Discovery of gene may help fight fat Protein determines conversion of calories

March 03, 1997|By LOS ANGELES TIMES

LOS ANGELES -- Researchers at the University of California, Davis say they have discovered a gene that explains why some people can eat whatever they want and stay slim while others consume exactly the same food and get fat -- a finding that could have a major impact on the continuing battle against expanding waistlines.

The gene, the blueprint for a protein called UCP2, determines whether the body converts all those excess calories in marbled roast beef and Danish pastries into harmless surplus body heat or stores it as fat, like a squirrel preparing for winter, the team reports in today's edition of the journal Nature Genetics.

"This is a gene that determines whether a high-fat diet makes you fat or not," said Dr. Richard S. Surwit of Duke University Medical Center, a co-author. "We believe that it is at the heart of what happens in people who get fat."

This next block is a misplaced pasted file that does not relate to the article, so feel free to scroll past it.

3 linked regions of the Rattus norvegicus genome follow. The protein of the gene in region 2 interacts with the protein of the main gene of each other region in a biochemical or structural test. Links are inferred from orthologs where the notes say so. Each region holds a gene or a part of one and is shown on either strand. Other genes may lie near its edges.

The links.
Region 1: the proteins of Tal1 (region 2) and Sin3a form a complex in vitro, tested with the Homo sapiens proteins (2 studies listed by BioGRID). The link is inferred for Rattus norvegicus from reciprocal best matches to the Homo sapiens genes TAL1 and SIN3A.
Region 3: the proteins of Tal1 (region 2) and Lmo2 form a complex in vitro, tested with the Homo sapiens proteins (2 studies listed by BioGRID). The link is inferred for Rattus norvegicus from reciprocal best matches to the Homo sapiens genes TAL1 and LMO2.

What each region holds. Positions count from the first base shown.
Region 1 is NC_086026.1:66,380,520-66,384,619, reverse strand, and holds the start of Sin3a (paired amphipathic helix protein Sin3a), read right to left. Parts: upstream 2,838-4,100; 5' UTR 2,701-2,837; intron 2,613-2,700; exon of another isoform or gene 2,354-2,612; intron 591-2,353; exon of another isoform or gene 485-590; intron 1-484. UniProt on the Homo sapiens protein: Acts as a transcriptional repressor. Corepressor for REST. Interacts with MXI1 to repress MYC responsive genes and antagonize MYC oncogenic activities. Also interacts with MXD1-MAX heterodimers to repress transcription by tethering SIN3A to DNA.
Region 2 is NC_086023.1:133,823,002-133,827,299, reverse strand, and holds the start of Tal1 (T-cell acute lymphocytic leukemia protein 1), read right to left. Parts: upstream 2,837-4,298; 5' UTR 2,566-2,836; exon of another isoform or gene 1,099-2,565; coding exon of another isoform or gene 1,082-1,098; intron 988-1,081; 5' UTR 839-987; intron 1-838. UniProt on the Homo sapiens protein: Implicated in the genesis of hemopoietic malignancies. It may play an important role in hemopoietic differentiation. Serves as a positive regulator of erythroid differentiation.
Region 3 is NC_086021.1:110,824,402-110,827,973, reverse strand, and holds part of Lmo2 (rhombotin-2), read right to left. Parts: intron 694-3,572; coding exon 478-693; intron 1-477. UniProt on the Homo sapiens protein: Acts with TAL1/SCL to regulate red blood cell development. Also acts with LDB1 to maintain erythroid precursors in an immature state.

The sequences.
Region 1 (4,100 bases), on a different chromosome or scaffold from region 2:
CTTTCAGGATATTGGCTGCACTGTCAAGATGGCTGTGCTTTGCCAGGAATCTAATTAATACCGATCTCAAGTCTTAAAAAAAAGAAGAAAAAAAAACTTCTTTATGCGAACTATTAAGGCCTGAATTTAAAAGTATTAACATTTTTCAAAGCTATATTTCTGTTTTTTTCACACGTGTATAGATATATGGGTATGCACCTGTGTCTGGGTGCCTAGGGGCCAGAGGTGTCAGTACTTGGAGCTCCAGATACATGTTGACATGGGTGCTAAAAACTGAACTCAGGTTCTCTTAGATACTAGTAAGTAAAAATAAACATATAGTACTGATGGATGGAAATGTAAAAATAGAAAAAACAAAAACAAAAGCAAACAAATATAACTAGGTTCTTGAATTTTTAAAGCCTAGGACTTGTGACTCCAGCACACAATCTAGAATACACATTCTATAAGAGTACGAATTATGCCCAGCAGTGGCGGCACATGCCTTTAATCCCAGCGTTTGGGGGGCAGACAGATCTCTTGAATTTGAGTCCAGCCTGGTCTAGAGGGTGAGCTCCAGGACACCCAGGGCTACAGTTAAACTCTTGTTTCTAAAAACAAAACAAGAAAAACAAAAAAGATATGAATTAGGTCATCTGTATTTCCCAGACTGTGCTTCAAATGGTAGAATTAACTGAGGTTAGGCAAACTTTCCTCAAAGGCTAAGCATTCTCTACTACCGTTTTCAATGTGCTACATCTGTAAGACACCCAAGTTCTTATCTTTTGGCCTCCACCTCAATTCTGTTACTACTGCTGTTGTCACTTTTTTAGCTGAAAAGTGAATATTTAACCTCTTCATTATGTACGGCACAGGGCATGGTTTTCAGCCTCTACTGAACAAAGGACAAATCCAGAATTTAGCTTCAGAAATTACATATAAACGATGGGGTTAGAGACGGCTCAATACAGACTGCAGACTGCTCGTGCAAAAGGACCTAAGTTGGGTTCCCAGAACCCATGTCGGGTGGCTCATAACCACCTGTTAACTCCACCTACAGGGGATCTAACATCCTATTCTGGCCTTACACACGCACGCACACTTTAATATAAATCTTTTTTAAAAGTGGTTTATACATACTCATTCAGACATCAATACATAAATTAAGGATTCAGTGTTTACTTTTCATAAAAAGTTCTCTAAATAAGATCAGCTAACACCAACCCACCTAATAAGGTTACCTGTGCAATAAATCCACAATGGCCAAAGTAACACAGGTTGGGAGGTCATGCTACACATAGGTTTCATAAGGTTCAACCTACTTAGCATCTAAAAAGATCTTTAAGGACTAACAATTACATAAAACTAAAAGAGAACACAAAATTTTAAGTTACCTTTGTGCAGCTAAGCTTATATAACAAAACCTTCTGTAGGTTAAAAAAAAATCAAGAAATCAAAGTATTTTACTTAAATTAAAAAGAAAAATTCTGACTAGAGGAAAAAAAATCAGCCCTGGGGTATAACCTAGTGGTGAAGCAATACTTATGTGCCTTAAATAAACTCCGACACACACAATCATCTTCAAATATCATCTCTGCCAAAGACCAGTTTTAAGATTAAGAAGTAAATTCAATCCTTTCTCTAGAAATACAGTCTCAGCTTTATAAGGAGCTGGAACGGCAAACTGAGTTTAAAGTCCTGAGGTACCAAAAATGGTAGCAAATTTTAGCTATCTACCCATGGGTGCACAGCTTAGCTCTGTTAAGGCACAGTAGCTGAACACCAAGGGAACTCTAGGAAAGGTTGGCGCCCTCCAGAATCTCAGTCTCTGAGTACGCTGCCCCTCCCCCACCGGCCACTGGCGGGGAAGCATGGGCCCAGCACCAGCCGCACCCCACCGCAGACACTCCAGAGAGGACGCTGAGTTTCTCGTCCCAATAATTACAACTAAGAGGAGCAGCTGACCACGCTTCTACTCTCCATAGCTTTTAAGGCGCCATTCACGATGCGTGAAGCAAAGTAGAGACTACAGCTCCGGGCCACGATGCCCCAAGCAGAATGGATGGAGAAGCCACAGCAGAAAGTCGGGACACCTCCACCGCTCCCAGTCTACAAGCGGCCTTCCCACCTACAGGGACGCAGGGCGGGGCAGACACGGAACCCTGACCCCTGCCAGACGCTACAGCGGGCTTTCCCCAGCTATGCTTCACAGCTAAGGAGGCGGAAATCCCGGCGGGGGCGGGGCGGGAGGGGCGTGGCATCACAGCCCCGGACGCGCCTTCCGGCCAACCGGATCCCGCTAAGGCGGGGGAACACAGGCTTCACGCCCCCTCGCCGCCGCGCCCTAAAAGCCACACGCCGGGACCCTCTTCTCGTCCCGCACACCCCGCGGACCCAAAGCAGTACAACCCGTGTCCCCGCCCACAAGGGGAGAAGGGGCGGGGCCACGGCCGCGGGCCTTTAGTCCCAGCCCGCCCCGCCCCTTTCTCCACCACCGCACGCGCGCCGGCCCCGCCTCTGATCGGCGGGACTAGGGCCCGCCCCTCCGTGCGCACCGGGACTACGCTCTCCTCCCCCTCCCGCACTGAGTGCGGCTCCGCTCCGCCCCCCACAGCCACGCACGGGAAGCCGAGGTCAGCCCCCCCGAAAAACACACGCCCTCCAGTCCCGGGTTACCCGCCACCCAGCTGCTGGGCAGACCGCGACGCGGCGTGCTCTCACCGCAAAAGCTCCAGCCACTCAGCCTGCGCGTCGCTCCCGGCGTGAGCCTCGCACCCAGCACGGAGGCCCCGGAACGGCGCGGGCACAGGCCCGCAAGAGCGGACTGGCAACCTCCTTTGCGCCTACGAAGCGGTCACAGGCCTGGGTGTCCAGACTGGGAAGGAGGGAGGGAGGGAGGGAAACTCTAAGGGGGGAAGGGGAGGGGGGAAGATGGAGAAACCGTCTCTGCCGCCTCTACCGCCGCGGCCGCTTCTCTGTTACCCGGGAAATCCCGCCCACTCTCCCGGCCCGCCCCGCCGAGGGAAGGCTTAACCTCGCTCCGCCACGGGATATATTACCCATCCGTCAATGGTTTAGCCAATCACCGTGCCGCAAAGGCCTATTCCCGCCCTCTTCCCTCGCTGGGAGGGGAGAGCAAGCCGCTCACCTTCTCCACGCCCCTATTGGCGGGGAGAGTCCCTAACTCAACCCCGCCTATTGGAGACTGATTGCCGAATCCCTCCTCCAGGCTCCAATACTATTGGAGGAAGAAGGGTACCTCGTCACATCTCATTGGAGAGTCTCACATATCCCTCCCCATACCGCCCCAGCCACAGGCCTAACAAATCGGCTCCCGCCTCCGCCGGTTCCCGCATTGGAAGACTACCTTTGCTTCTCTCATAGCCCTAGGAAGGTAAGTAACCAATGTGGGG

The discovery is "a major breakthrough that is likely to have important implications for the treatment of human obesity," said a Nature Genetics editorial.

Researcher Craig Warden of the University of California, Davis, believes the newfound gene is an energy thief. It gives rise to UCP2, which steals some of the energy that cells generate. That means cells have to burn extra calories to make up for the loss. Researchers are expected to work with pharmaceutical companies to develop drugs that can prod the gene into making more of the energy-stealing UCP2, so that cells would have to burn still more calories.

Pub Date: 3/03/97

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